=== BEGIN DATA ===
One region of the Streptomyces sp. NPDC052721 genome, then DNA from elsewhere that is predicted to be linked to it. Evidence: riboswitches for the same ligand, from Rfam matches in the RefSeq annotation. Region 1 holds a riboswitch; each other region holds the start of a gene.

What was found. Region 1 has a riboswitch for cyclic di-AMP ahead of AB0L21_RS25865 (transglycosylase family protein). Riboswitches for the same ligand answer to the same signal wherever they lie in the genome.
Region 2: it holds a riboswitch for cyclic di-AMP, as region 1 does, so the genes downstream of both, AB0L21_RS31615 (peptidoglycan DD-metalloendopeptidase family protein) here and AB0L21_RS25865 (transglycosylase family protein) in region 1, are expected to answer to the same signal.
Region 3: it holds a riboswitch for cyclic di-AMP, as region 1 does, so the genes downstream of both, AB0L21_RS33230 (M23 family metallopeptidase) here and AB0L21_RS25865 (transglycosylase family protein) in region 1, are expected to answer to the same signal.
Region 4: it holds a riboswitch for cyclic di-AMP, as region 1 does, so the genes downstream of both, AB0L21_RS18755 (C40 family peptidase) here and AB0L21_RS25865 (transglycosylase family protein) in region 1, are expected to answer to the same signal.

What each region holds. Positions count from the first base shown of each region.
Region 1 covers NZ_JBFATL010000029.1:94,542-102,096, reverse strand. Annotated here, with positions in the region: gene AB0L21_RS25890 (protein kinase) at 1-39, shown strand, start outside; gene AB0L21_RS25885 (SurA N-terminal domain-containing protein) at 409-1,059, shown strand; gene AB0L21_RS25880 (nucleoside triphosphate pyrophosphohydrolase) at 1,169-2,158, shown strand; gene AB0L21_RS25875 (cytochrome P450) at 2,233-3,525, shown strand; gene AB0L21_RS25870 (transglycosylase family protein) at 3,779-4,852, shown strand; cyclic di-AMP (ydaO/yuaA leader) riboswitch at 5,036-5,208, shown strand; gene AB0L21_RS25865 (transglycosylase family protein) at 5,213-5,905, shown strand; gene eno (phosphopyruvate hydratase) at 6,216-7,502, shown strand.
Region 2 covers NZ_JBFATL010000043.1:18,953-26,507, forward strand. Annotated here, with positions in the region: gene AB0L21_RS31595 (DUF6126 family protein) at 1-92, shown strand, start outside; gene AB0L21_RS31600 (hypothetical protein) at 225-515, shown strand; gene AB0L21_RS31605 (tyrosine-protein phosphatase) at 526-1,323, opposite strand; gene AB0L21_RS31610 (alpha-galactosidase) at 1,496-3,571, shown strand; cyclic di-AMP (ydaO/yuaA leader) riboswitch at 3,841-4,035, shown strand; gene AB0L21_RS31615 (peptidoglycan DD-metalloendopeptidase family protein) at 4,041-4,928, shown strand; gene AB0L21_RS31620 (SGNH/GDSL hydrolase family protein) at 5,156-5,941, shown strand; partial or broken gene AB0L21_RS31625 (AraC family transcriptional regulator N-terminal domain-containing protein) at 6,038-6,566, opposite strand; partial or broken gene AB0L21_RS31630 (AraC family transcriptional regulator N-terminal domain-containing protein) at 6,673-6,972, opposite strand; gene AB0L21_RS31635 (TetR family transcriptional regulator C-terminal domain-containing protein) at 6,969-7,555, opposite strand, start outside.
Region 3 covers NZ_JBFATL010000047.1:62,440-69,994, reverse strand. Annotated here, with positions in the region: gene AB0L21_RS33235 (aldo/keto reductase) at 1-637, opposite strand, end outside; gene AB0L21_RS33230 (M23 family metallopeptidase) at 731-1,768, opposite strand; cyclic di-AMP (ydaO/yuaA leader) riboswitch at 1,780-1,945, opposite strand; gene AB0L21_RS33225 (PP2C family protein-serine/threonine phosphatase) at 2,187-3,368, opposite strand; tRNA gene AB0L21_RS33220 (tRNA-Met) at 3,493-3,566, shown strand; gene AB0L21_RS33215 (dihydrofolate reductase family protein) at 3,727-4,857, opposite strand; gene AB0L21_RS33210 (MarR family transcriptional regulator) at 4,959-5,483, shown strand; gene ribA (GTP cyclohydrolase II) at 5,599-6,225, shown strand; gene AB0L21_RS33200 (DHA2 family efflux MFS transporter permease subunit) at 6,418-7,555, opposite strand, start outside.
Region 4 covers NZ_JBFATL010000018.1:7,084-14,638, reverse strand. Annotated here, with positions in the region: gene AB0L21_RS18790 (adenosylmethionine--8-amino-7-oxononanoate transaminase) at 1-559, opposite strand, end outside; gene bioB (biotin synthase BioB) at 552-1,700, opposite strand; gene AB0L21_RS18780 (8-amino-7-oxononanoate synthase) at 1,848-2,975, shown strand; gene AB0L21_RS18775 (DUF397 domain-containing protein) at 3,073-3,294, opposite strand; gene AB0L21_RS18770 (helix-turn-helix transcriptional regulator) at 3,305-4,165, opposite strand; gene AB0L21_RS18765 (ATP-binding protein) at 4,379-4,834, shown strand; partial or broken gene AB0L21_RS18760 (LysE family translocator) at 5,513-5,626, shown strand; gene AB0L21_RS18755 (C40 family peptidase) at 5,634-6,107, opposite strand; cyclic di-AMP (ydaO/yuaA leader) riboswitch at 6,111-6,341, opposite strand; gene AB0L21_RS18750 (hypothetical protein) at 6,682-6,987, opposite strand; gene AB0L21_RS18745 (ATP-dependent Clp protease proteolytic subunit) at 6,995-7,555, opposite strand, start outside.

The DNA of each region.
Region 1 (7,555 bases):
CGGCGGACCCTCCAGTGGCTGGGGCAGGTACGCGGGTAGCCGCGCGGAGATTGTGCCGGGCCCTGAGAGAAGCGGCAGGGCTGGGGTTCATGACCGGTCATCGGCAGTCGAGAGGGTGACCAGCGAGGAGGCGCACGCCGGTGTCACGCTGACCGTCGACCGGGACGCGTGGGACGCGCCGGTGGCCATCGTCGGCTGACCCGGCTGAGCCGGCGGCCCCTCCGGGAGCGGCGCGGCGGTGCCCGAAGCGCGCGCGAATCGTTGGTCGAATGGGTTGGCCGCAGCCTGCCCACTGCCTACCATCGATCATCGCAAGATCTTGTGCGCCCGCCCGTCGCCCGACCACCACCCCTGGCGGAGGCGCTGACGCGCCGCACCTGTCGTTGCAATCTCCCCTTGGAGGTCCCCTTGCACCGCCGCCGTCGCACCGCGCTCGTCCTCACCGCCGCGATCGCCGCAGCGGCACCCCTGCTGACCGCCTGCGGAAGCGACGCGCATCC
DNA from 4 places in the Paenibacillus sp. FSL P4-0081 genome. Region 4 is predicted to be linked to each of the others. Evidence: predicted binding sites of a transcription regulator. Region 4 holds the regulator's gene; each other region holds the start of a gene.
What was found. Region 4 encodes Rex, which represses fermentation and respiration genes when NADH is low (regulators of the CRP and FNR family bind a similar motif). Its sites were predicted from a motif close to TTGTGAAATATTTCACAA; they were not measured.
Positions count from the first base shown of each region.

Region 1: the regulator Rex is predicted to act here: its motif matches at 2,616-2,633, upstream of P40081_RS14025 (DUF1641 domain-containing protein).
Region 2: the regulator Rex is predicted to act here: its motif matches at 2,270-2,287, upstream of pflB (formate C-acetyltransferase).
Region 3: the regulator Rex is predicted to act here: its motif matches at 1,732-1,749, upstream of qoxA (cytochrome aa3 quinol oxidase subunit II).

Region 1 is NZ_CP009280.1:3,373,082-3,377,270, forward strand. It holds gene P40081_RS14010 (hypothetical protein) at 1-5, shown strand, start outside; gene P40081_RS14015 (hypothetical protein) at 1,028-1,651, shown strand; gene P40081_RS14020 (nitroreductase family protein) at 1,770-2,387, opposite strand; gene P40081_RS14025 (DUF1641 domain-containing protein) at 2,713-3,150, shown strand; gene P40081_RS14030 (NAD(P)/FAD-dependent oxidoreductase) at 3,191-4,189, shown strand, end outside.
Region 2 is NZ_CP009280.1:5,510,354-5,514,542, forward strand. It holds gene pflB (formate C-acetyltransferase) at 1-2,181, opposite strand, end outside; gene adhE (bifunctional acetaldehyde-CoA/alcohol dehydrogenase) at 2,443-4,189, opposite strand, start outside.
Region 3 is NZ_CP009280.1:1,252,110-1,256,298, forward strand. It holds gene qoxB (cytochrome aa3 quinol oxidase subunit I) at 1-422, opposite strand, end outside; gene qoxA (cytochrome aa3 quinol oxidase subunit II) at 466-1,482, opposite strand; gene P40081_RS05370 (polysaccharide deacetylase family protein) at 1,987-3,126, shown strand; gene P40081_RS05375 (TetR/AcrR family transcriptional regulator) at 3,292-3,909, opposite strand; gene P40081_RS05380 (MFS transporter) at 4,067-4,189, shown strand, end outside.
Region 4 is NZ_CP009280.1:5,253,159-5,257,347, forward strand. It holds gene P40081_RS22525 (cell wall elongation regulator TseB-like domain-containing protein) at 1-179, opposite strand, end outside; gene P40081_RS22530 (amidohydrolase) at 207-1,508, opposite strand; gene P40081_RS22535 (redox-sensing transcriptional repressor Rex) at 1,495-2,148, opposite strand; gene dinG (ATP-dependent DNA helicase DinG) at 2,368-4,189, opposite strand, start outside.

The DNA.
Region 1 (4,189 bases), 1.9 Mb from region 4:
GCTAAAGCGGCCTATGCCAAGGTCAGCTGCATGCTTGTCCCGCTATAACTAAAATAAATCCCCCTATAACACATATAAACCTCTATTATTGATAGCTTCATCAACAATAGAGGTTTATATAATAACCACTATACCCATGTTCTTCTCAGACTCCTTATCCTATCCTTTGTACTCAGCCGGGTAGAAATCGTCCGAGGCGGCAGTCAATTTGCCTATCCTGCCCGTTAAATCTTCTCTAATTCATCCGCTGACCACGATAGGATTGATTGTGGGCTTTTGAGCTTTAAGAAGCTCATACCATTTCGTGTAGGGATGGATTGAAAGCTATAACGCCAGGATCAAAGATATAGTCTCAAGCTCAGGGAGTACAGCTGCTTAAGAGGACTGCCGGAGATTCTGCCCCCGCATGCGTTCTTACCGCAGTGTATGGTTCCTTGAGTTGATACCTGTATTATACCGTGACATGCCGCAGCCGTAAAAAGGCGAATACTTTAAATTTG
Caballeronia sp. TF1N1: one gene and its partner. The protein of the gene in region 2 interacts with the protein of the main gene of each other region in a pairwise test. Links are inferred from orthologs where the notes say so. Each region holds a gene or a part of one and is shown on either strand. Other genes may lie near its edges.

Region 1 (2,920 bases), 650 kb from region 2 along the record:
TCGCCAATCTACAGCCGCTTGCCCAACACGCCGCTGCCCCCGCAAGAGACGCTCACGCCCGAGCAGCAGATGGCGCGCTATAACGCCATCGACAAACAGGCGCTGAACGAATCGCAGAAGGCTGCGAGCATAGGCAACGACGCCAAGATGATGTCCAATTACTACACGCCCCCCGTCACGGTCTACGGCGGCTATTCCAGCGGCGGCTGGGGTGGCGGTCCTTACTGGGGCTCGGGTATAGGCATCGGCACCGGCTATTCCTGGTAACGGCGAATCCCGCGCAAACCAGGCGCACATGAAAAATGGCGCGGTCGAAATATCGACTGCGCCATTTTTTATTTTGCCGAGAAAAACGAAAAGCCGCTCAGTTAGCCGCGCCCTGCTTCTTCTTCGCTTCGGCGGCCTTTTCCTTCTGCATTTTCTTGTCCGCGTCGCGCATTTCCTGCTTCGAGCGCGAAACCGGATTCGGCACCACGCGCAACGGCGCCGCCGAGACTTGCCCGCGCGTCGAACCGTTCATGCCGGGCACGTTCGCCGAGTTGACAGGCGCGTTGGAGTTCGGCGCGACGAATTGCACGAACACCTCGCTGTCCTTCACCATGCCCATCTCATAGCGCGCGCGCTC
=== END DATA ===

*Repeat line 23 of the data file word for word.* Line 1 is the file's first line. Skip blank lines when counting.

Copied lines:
Region 4 is NZ_CP009280.1:5,253,159-5,257,347, forward strand. It holds gene P40081_RS22525 (cell wall elongation regulator TseB-like domain-containing protein) at 1-179, opposite strand, end outside; gene P40081_RS22530 (amidohydrolase) at 207-1,508, opposite strand; gene P40081_RS22535 (redox-sensing transcriptional repressor Rex) at 1,495-2,148, opposite strand; gene dinG (ATP-dependent DNA helicase DinG) at 2,368-4,189, opposite strand, start outside.